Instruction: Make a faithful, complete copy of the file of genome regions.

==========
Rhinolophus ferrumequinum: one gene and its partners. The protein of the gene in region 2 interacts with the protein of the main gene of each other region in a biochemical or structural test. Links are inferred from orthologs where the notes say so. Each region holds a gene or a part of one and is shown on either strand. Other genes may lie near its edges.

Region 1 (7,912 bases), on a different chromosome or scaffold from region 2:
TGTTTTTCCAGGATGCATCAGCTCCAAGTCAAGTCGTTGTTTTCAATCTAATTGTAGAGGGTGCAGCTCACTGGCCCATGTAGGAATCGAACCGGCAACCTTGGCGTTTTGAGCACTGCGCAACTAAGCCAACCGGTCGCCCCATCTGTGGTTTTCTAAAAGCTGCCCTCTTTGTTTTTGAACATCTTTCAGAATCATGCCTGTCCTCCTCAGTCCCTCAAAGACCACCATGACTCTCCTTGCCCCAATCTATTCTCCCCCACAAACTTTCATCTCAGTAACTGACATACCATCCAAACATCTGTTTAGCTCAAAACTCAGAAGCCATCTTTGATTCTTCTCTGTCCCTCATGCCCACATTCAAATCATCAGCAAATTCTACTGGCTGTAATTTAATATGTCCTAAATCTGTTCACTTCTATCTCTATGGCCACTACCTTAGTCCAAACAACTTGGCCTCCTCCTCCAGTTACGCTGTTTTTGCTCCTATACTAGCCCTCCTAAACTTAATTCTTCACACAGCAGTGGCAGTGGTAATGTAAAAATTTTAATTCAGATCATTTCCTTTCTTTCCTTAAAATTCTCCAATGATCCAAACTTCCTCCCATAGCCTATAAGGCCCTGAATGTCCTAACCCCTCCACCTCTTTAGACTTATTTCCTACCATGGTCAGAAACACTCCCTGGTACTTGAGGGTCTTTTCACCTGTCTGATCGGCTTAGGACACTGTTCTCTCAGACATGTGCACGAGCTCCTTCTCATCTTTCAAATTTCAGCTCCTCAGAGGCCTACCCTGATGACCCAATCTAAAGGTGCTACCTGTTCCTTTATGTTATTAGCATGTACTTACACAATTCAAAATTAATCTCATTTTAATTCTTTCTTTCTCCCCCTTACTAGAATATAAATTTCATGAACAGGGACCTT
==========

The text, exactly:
Rhinolophus ferrumequinum: one gene and its partners. The protein of the gene in region 2 interacts with the protein of the main gene of each other region in a biochemical or structural test. Links are inferred from orthologs where the notes say so. Each region holds a gene or a part of one and is shown on either strand. Other genes may lie near its edges.

Region 1 (7,912 bases), on a different chromosome or scaffold from region 2:
TGTTTTTCCAGGATGCATCAGCTCCAAGTCAAGTCGTTGTTTTCAATCTAATTGTAGAGGGTGCAGCTCACTGGCCCATGTAGGAATCGAACCGGCAACCTTGGCGTTTTGAGCACTGCGCAACTAAGCCAACCGGTCGCCCCATCTGTGGTTTTCTAAAAGCTGCCCTCTTTGTTTTTGAACATCTTTCAGAATCATGCCTGTCCTCCTCAGTCCCTCAAAGACCACCATGACTCTCCTTGCCCCAATCTATTCTCCCCCACAAACTTTCATCTCAGTAACTGACATACCATCCAAACATCTGTTTAGCTCAAAACTCAGAAGCCATCTTTGATTCTTCTCTGTCCCTCATGCCCACATTCAAATCATCAGCAAATTCTACTGGCTGTAATTTAATATGTCCTAAATCTGTTCACTTCTATCTCTATGGCCACTACCTTAGTCCAAACAACTTGGCCTCCTCCTCCAGTTACGCTGTTTTTGCTCCTATACTAGCCCTCCTAAACTTAATTCTTCACACAGCAGTGGCAGTGGTAATGTAAAAATTTTAATTCAGATCATTTCCTTTCTTTCCTTAAAATTCTCCAATGATCCAAACTTCCTCCCATAGCCTATAAGGCCCTGAATGTCCTAACCCCTCCACCTCTTTAGACTTATTTCCTACCATGGTCAGAAACACTCCCTGGTACTTGAGGGTCTTTTCACCTGTCTGATCGGCTTAGGACACTGTTCTCTCAGACATGTGCACGAGCTCCTTCTCATCTTTCAAATTTCAGCTCCTCAGAGGCCTACCCTGATGACCCAATCTAAAGGTGCTACCTGTTCCTTTATGTTATTAGCATGTACTTACACAATTCAAAATTAATCTCATTTTAATTCTTTCTTTCTCCCCCTTACTAGAATATAAATTTCATGAACAGGGACCTT